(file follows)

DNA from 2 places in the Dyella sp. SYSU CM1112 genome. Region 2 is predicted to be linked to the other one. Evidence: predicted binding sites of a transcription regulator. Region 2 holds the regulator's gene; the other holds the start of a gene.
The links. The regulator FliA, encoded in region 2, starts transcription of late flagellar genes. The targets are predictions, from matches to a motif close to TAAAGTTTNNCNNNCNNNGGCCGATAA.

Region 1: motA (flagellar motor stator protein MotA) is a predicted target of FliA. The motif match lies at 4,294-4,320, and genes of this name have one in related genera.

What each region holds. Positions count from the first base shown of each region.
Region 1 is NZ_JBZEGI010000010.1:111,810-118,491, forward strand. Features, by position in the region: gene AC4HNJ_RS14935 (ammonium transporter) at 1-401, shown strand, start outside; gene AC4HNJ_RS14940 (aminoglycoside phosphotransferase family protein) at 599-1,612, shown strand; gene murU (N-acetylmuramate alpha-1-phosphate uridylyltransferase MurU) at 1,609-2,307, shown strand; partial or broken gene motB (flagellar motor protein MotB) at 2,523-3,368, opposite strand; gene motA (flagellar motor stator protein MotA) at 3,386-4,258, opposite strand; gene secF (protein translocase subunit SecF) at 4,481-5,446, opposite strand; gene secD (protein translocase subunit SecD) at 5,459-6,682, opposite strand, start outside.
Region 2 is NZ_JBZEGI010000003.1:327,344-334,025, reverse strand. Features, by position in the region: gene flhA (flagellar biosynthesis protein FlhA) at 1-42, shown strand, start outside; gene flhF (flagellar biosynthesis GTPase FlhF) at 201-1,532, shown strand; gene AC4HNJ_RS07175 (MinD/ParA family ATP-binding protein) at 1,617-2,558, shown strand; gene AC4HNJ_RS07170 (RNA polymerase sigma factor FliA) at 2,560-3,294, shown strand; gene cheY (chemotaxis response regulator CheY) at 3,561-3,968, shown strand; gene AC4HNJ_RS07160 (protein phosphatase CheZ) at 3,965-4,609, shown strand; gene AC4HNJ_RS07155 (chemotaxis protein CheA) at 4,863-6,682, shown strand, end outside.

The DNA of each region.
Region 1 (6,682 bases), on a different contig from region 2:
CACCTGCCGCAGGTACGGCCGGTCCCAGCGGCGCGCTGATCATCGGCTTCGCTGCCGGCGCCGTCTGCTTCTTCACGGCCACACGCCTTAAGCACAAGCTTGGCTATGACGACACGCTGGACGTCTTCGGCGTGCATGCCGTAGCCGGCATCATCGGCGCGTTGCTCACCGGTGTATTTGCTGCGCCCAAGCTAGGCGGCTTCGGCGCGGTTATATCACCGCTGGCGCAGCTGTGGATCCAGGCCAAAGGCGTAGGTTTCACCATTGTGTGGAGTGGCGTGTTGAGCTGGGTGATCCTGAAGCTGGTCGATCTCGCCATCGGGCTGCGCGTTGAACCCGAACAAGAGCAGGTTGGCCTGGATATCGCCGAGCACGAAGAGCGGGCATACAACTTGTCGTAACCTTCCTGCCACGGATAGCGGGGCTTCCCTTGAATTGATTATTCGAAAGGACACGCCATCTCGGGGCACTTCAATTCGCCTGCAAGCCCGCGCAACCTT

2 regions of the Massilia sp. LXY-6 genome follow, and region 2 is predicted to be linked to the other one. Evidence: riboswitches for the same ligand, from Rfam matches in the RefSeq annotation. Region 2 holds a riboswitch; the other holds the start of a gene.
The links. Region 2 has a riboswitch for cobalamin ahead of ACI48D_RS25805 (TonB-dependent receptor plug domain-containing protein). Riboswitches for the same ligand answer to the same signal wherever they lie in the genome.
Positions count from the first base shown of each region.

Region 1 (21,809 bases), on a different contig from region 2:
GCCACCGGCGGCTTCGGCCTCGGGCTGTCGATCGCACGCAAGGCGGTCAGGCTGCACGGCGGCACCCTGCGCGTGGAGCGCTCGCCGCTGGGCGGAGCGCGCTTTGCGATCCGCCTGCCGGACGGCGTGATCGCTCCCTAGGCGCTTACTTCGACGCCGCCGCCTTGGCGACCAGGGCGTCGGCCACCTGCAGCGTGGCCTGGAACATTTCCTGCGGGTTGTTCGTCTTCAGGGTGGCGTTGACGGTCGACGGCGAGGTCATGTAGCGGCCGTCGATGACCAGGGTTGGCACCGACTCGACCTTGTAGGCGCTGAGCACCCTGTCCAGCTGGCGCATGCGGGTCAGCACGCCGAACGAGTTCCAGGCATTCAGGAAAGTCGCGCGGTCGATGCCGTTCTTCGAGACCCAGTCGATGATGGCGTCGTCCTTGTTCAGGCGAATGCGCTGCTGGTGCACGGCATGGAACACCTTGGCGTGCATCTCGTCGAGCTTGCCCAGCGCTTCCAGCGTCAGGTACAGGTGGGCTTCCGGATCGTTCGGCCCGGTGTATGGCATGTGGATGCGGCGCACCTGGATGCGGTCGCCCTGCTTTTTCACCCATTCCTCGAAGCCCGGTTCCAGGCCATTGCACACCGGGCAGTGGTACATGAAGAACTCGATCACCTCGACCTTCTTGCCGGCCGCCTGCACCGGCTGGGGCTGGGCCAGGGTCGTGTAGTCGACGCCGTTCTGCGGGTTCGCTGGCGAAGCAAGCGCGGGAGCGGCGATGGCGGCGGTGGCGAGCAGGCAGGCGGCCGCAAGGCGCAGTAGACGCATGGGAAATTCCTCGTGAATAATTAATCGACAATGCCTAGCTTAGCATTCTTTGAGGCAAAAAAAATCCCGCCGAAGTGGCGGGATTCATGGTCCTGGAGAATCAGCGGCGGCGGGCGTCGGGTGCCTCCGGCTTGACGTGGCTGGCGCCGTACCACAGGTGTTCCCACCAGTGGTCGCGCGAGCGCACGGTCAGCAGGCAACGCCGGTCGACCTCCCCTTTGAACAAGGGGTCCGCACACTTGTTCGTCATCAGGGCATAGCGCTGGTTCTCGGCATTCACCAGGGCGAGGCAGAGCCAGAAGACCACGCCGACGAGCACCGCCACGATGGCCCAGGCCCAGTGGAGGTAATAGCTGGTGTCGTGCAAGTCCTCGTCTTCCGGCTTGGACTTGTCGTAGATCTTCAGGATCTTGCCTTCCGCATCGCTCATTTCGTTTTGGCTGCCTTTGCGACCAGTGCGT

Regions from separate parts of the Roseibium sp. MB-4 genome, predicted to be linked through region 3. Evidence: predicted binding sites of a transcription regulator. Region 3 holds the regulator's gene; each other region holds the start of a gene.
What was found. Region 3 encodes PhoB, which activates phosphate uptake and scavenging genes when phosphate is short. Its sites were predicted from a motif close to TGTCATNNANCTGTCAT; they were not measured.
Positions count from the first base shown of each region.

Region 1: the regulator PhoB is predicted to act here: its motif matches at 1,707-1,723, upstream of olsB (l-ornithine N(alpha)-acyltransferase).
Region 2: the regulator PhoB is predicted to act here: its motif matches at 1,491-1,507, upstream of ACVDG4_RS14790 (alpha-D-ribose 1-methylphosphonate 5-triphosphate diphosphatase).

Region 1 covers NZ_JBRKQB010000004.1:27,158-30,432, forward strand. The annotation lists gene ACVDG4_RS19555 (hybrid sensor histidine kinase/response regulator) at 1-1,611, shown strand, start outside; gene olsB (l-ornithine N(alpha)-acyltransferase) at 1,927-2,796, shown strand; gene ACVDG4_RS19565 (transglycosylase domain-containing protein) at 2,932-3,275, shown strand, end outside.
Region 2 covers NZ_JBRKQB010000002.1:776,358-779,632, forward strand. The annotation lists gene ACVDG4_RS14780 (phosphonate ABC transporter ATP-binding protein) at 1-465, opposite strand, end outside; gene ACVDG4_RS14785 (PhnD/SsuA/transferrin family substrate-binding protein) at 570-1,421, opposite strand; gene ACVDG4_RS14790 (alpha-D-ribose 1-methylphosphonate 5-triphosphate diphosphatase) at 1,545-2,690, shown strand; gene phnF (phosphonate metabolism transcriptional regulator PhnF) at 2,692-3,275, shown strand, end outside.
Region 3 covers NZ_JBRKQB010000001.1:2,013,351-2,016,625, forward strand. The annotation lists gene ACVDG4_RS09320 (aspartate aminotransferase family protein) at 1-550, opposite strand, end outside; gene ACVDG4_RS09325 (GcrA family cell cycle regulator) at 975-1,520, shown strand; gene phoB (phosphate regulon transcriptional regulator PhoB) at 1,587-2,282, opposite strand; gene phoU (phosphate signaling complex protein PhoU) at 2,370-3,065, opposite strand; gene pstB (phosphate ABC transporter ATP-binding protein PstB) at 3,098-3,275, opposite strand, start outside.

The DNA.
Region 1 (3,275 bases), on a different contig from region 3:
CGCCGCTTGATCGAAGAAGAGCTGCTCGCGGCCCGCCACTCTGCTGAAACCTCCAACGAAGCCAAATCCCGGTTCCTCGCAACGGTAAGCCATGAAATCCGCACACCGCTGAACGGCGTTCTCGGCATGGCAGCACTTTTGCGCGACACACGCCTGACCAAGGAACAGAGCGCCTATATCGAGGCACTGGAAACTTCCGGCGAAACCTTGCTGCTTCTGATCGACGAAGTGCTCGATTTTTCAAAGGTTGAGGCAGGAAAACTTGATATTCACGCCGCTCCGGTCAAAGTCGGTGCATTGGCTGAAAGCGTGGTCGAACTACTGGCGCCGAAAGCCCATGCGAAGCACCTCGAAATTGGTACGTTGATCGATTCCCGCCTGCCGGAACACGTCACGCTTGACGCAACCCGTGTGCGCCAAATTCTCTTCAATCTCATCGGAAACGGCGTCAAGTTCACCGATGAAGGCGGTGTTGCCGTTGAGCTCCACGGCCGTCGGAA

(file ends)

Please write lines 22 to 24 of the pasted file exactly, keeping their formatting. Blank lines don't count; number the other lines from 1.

Region 3 covers NZ_JBRKQB010000001.1:2,013,351-2,016,625, forward strand. The annotation lists gene ACVDG4_RS09320 (aspartate aminotransferase family protein) at 1-550, opposite strand, end outside; gene ACVDG4_RS09325 (GcrA family cell cycle regulator) at 975-1,520, shown strand; gene phoB (phosphate regulon transcriptional regulator PhoB) at 1,587-2,282, opposite strand; gene phoU (phosphate signaling complex protein PhoU) at 2,370-3,065, opposite strand; gene pstB (phosphate ABC transporter ATP-binding protein PstB) at 3,098-3,275, opposite strand, start outside.

The DNA.
Region 1 (3,275 bases), on a different contig from region 3: